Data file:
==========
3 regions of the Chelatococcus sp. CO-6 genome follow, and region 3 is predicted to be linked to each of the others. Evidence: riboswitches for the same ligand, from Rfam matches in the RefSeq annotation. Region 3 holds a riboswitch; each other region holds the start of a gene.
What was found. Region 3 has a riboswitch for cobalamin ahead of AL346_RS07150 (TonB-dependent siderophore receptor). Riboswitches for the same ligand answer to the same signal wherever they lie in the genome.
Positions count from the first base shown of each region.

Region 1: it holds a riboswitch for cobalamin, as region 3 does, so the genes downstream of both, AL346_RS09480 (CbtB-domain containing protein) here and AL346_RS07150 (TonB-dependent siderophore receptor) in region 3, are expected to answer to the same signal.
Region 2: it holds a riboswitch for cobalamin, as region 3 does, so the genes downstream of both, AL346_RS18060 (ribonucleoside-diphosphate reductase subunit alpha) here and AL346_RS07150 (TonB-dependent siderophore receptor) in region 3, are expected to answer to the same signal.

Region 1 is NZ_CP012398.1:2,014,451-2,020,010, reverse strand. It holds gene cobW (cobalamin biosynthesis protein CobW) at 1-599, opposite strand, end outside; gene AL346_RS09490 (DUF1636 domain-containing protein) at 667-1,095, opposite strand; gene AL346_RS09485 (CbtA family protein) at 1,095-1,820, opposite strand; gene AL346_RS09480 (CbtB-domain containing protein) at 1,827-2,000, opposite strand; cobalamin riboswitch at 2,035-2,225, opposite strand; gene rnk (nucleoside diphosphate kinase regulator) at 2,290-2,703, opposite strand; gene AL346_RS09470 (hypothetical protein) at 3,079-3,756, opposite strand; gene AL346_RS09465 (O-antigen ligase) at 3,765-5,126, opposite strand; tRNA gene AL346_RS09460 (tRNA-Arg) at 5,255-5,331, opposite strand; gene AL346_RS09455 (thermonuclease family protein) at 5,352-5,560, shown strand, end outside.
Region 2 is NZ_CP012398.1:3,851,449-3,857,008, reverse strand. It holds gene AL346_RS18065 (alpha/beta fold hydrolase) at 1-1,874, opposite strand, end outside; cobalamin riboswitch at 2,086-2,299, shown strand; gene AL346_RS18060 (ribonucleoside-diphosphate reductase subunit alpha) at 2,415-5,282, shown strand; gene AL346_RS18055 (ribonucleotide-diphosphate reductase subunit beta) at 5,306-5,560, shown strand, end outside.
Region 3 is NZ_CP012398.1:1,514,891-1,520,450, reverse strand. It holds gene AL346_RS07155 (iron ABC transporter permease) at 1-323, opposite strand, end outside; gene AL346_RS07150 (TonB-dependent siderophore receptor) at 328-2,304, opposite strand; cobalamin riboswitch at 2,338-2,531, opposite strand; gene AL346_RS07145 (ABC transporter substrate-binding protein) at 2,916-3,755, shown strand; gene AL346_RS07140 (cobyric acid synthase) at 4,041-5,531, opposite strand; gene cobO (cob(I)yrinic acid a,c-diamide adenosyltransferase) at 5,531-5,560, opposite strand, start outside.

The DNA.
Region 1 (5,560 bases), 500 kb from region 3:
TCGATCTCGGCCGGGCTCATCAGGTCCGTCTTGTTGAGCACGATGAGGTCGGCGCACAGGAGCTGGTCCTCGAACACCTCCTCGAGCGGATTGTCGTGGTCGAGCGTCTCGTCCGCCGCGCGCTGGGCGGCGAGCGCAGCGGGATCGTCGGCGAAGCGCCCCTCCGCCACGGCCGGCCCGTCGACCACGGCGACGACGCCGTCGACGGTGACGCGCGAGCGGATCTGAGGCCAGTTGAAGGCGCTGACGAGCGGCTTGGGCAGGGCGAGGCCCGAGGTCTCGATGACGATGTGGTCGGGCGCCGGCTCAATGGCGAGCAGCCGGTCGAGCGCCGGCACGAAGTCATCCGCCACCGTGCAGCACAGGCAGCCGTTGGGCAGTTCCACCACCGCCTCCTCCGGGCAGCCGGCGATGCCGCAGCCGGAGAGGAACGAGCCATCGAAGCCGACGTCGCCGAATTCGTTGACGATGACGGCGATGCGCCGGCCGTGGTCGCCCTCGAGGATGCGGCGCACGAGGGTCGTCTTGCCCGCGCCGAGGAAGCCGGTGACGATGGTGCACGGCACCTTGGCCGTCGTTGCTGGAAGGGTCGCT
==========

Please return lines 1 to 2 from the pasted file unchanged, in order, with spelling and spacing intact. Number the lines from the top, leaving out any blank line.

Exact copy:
3 regions of the Chelatococcus sp. CO-6 genome follow, and region 3 is predicted to be linked to each of the others. Evidence: riboswitches for the same ligand, from Rfam matches in the RefSeq annotation. Region 3 holds a riboswitch; each other region holds the start of a gene.
What was found. Region 3 has a riboswitch for cobalamin ahead of AL346_RS07150 (TonB-dependent siderophore receptor). Riboswitches for the same ligand answer to the same signal wherever they lie in the genome.